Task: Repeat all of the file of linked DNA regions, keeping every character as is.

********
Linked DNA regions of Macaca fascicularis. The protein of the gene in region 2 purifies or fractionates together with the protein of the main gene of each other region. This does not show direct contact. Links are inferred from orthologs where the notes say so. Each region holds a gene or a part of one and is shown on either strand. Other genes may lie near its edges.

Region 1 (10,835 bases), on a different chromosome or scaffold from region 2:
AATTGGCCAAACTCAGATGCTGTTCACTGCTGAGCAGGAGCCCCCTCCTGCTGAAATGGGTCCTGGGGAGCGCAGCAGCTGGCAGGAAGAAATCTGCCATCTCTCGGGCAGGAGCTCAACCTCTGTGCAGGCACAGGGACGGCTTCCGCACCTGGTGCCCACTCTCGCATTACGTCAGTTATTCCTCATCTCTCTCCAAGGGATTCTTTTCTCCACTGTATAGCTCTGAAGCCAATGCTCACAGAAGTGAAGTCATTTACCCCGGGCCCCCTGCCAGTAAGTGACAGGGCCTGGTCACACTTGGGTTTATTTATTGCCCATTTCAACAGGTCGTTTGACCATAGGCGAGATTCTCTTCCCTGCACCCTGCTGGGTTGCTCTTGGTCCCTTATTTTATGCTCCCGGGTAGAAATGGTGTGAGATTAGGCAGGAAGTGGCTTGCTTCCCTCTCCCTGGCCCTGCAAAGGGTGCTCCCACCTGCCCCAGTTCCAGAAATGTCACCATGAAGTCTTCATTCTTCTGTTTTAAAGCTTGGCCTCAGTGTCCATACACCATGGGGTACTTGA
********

Linked DNA regions of Macaca fascicularis. The protein of the gene in region 2 purifies or fractionates together with the protein of the main gene of each other region. This does not show direct contact. Links are inferred from orthologs where the notes say so. Each region holds a gene or a part of one and is shown on either strand. Other genes may lie near its edges.

Region 1 (10,835 bases), on a different chromosome or scaffold from region 2:
AATTGGCCAAACTCAGATGCTGTTCACTGCTGAGCAGGAGCCCCCTCCTGCTGAAATGGGTCCTGGGGAGCGCAGCAGCTGGCAGGAAGAAATCTGCCATCTCTCGGGCAGGAGCTCAACCTCTGTGCAGGCACAGGGACGGCTTCCGCACCTGGTGCCCACTCTCGCATTACGTCAGTTATTCCTCATCTCTCTCCAAGGGATTCTTTTCTCCACTGTATAGCTCTGAAGCCAATGCTCACAGAAGTGAAGTCATTTACCCCGGGCCCCCTGCCAGTAAGTGACAGGGCCTGGTCACACTTGGGTTTATTTATTGCCCATTTCAACAGGTCGTTTGACCATAGGCGAGATTCTCTTCCCTGCACCCTGCTGGGTTGCTCTTGGTCCCTTATTTTATGCTCCCGGGTAGAAATGGTGTGAGATTAGGCAGGAAGTGGCTTGCTTCCCTCTCCCTGGCCCTGCAAAGGGTGCTCCCACCTGCCCCAGTTCCAGAAATGTCACCATGAAGTCTTCATTCTTCTGTTTTAAAGCTTGGCCTCAGTGTCCATACACCATGGGGTACTTGA